when US and Mexican officials agree to a peaceful settlement.
Mexican raids into Texas in 1915-16 cause an estimated 21 American
deaths; an estimated 300 Mexicans or Tejanos may have been killed
in South Texas by the actions of Rangers, vigilantes and citizens.
Some sources claim death tolls as high as 300 and 3,000.
fragile peace on the Border was again threatened again in 1917 when
a World War I telegram sent to Mexico by the German Secretary of
public ". . . we
propose an alliance on the following basis with Mexico: That we
shall make war together and together make peace. We shall give general
financial support, and it is understood that Mexico is to reconquer
the lost territory in New Mexico, Texas, and Arizona. The details
are left to you for settlement...." Nothing
materialized, but it served to further alarm the public.
January of 1919 Representative José T. Canales of Brownsville
demands a legislative investigation of the conduct of the various
Ranger forces during the period 1915-1917 and the reorganization
of the force. The Texas Legislature investigates nineteen charges
made against the Texas Ranger forces in the aftermath of the Plan
of San Diego and the War.
investigation results in the reduction of the Ranger force to four
companies of 17 men each. A tightening of qualifications for the
Texas Ranger service leads to its initial professionalization.
Prohibition becomes law. Rangers work closely with Federal agents
to confiscate illegal alcohol smuggled from Mexico and destroy stills.
They shut down liquor distribution networks, illegal gambling parlors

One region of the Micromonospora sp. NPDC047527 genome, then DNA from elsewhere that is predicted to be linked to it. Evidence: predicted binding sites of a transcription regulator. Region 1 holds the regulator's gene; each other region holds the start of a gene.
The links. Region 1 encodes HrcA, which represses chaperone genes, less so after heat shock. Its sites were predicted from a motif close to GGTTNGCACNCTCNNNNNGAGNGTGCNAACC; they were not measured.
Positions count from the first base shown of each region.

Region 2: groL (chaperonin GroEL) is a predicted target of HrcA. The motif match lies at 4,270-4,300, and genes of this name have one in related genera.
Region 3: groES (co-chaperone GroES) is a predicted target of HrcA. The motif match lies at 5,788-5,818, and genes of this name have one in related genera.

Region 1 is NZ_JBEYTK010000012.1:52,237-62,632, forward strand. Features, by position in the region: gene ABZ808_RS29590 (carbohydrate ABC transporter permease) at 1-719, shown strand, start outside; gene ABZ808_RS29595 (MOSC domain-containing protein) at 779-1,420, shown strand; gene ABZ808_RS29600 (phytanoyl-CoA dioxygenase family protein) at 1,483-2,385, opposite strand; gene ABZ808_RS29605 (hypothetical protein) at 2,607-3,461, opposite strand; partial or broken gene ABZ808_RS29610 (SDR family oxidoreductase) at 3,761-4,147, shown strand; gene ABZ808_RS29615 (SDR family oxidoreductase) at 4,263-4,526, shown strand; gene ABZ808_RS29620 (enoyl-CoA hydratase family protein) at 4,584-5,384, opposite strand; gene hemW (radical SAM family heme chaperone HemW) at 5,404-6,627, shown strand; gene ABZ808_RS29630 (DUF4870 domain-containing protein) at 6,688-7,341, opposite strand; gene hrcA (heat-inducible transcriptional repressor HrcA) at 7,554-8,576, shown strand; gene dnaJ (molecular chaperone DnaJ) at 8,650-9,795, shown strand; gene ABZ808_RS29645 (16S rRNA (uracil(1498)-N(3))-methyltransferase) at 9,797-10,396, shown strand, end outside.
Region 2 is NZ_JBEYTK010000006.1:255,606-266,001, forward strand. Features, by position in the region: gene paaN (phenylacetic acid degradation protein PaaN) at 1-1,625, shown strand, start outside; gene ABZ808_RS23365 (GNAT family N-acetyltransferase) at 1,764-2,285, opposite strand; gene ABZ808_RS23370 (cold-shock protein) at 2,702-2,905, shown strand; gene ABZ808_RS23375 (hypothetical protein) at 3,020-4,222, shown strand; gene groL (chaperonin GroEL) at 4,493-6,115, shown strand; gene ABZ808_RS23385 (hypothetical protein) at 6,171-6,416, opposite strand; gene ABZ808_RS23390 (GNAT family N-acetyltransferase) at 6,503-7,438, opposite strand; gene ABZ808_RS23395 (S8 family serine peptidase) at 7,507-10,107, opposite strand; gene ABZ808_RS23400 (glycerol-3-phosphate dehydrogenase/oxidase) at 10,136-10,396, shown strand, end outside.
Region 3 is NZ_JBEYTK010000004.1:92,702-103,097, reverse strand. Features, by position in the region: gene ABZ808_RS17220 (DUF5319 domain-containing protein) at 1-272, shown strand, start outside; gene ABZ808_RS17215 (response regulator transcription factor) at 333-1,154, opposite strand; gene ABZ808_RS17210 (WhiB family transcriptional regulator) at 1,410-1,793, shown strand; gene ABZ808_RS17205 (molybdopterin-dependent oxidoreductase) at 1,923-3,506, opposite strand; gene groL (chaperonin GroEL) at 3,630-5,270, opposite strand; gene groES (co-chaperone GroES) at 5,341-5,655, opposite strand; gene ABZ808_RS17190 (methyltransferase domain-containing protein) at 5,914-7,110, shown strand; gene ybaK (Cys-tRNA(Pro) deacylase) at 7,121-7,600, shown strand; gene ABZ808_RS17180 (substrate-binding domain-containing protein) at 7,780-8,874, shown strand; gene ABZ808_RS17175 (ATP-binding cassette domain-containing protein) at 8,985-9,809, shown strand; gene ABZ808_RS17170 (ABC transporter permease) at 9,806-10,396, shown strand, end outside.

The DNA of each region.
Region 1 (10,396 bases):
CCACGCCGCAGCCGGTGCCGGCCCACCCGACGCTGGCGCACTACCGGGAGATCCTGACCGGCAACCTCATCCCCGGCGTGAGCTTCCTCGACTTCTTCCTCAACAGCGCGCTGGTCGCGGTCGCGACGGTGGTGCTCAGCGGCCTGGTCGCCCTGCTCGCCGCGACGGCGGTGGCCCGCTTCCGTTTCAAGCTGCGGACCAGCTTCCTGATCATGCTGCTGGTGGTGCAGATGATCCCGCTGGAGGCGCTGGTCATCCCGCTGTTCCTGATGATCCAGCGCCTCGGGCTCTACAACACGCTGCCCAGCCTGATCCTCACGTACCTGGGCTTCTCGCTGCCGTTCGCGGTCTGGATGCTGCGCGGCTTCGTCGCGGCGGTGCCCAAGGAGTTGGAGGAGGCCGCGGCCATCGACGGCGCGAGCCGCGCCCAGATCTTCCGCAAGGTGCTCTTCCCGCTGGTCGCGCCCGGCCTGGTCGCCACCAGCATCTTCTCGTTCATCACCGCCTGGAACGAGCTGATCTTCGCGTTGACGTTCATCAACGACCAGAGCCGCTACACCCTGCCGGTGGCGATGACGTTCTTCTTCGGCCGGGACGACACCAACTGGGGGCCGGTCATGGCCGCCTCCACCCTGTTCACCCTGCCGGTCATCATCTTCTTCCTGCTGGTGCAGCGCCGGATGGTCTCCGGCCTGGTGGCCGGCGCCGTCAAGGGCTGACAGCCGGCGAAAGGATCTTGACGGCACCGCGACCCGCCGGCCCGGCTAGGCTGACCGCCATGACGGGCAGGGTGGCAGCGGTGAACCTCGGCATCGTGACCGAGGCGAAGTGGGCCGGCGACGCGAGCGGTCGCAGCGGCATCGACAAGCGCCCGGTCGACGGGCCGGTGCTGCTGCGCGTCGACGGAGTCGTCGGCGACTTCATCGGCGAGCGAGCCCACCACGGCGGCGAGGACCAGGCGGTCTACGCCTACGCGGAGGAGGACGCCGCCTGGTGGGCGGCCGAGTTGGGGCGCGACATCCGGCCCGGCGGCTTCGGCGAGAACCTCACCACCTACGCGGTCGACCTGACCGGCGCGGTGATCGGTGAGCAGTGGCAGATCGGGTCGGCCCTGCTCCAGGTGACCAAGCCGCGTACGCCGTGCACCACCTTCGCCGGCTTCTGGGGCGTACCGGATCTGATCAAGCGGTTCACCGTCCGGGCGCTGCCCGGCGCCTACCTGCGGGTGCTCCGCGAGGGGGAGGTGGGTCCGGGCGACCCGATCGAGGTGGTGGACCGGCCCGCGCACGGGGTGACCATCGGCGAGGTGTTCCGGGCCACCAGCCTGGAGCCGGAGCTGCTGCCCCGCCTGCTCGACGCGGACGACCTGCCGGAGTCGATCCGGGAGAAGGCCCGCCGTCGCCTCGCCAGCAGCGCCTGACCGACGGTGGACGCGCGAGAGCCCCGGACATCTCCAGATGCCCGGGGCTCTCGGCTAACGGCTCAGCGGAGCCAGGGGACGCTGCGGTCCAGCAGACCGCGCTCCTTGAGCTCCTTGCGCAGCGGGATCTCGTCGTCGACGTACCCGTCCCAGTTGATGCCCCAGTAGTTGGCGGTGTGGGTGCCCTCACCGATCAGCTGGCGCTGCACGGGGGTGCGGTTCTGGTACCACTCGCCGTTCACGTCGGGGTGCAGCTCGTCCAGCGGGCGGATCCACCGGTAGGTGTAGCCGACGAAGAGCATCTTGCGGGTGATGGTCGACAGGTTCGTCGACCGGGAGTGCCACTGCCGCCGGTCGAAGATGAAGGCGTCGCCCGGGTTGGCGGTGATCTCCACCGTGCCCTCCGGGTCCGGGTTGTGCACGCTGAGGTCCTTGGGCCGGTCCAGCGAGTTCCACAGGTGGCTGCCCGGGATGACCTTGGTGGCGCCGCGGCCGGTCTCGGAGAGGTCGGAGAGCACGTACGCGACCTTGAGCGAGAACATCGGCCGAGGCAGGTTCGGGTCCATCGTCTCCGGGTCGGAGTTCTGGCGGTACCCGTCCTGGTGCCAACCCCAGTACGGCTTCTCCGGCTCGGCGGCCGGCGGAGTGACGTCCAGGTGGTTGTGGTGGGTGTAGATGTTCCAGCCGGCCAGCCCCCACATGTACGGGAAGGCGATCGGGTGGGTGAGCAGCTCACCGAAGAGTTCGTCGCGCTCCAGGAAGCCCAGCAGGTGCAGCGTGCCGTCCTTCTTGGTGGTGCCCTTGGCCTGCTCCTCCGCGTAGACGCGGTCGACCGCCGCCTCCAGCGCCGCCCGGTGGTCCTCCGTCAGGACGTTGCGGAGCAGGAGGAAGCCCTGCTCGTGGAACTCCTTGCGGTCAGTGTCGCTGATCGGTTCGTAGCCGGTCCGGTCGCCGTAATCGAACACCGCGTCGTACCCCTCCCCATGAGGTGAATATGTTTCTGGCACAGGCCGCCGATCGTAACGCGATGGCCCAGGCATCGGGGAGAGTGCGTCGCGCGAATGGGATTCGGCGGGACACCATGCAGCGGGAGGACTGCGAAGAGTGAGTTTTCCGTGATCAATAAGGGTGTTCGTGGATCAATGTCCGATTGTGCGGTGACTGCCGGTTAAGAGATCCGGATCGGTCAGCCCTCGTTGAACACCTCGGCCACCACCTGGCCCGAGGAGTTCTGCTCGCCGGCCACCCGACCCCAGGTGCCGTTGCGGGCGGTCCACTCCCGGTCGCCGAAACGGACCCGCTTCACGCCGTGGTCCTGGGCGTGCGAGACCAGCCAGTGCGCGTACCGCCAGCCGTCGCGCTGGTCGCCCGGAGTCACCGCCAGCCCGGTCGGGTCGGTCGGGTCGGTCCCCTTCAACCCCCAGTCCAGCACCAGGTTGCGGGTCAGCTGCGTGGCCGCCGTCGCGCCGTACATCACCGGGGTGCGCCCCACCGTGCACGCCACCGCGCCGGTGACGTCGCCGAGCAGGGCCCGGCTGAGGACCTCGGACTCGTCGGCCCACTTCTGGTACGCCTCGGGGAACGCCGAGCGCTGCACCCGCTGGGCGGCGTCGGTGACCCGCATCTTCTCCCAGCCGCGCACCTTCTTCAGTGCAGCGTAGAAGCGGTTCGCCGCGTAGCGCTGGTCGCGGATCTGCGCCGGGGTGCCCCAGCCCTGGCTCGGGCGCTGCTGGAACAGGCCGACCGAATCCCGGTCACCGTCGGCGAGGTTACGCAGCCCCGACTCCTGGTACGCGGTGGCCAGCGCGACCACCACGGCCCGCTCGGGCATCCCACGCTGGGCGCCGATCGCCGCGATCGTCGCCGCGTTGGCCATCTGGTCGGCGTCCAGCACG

"Ma" Ferguson is elected governor of Texas for the second
time. In protest over political patronage and corruption, 40 Rangers
quit the force and the remainder are fired. Political appointees
an investigation of corruption in the Ferguson administration, a
panel recommends the formation of the Texas Department of Public
Safety headed by an independent Public Safety Commission. Newly
elected Governor Allred revokes the commissions of all Texas Rangers
appointed by the Ferguson administration.
Clyde Barrow & Bonnie Parker
Texas Rangers Frank Hamer and Manny Gault (who left service when
the Ferguson Administration gained power) are commissioned as special
investigators to end the crime spree of notorious outlaws Clyde
Barrow and Bonnie Parker.
criminal duo broke into the Texas State prison in Huntsville to
rescue a gang member, and shot their way out of two previous attempted
arrests. Hamer and Gault decide to take no chances. They set up
an ambush on a rural Louisiana road and pour a hail of bullets into
the car. The shooting ends the lives of Bonnie & Clyde, but
gives birth to a legend.
movie starring Faye Dunaway and Warren Beatty, will resurrect the
groundless legend of Bonnie & Clyde, part "Romeo &
Juliet" and part "Robin Hood", soft-pedalling the
fact that they killed at least 13 police officers and citizens.
In one incredibly inaccurate scene, the movie depicts the pair capturing
Frank Hamer -- an event that never occurred.